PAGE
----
1.98 While technological change and competitive pressures have undoubtedly contributed to a decline in Telstra's staffing levels during this decade, the evidence suggests that the tempo of labour shedding increased markedly during 1996 and 1997, in anticipation of privatisation. Telstra has been under considerable pressure from finance markets to reduce not only its real cost structures, but also its full-time staff levels, to benchmarks regarded as acceptable by investors. In some instances, this appears to have led to resources being lost in advance of the company's ability to offset such losses through new technologies or work systems. An obvious inference from this is that Telstra is allowing customer service - provision of this essential utility service to all Australians - to take second place to maintaining a high share price. By using its market dominance to squeeze service in areas where there is no effective competition, Telstra in effects taxes all telecommunications users for the benefit of the minority of shareholders. And comparison with other telecommunications companies suggests that Telstra's share price is indeed inflated:

The reason for the extraordinary success of the first tranche sale of Telstra is clearly because the market believes that a) cost-cutting measures will be introduced (and this is obvious, because there is still so much to cut), and b) that the extraordinary profit margins will be retained or even increased.

The market currently values Telstra at $65 billion - which, in a supposedly competitive market of 18 million people, is frankly ridiculous. The value lies in the dominance, and the ability to extort monopoly rents, not in the service provided or the technical assets of the company. British telecom, which has a home market of 80 million (and holds about the same dominant position as Telstra) and has global subsidiaries and manifold operations on other countries (including Australia) is only valued by the sharemarket at US$69.8 billion. And the world's largest telephone company, NTT, with a virtual monopoly in Japan and subsidiaries operating worldwide is only valued at US$132.5 - a bit over twice Telstra's current market value.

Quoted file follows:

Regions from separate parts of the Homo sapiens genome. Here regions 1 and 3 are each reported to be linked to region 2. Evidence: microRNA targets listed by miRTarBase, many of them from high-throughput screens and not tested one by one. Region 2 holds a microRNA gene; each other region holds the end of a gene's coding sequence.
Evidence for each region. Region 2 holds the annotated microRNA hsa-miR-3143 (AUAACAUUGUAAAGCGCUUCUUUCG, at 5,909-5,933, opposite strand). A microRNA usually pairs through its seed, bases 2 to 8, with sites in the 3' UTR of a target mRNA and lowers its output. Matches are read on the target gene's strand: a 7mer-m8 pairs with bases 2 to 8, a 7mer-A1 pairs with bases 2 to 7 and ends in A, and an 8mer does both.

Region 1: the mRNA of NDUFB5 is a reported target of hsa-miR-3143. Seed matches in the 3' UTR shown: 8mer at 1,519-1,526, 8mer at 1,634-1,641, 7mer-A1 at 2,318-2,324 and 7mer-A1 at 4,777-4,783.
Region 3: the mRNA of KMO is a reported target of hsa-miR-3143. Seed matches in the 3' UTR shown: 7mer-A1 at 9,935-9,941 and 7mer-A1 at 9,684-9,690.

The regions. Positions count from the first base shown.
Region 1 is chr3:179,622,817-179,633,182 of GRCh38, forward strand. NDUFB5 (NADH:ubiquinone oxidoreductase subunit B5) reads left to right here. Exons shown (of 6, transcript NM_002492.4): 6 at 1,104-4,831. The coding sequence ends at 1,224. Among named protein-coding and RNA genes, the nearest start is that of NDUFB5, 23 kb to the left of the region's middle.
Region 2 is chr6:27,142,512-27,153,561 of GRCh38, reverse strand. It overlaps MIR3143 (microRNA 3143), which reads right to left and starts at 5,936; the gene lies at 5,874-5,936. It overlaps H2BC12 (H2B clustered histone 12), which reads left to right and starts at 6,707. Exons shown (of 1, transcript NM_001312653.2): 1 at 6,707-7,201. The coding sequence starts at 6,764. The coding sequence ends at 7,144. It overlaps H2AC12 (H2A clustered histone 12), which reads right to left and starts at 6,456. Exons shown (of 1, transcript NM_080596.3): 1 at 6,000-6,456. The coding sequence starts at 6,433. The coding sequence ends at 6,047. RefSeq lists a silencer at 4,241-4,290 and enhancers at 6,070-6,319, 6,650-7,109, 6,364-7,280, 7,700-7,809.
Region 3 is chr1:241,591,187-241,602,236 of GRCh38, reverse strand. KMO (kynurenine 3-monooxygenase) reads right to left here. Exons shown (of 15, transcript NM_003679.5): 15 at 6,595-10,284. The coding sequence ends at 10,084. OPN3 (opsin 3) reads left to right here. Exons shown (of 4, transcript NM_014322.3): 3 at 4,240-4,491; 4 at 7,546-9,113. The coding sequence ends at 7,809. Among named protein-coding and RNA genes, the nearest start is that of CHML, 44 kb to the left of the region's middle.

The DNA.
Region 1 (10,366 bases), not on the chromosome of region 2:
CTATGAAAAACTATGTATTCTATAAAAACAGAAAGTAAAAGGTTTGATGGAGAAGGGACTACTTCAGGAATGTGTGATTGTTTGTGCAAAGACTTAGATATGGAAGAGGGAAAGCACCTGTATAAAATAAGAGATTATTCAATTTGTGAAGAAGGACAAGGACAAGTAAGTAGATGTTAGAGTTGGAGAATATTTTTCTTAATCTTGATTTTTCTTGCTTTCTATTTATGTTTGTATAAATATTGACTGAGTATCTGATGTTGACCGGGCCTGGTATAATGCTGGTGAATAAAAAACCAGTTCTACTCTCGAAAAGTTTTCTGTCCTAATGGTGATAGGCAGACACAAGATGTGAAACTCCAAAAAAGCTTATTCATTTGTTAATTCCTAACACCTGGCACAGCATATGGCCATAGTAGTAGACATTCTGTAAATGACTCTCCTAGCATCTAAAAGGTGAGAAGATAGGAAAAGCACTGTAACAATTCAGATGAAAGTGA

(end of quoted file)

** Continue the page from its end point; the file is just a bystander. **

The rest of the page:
This is total madness. [62]

1.99 It may be argued that further privatisation would make no difference to a process that is already well in train. However, as witnesses pointed out in other contexts, continuing Government ownership allows for informal processes and checks which act as a counterbalance to Telstra's commercial imperatives. It is indeed just this constraint on its decision making which Telstra wishes to escape through full privatisation. In the words of Mr. Rizzo:

The Telstra Board and management is required to act in the interests of all shareholders. It is a balancing act to address the interests of 1.6 million shareholders and a majority government owner that represents a range of economic, social and political interests. [63]

1.100 The Opposition Senators on the Committee believe that however difficult such a balancing act may be, it is in the interests of regional and rural Australians that it be attempted.


1.101 Under full privatisation, the total foreign ownership level of Telstra would be capped at 35% per cent, with individual foreign holdings limited to 5%. The Office of Assets Sales and IT Outsourcing considered that under this arrangement and with the legislative provisions in place, effective Australian control would not be compromised.

It has been argued that overseas entities could band together and purchase 5% blocks of shares in order to make changes to the way Telstra is operated. This would clearly contravene the legislation because of the broad associate provisions. [64]

1.102 However, Opposition members of the Committee believe that this ignores the potential for informal collusion between foreign owners, and the capacity for a block of foreign owners to exercise significant influence over Telstra. What some may describe as additional discipline, raises the concern that bottom-line profit considerations will overtake the national interest and the delivery of low profit services to low profit regions.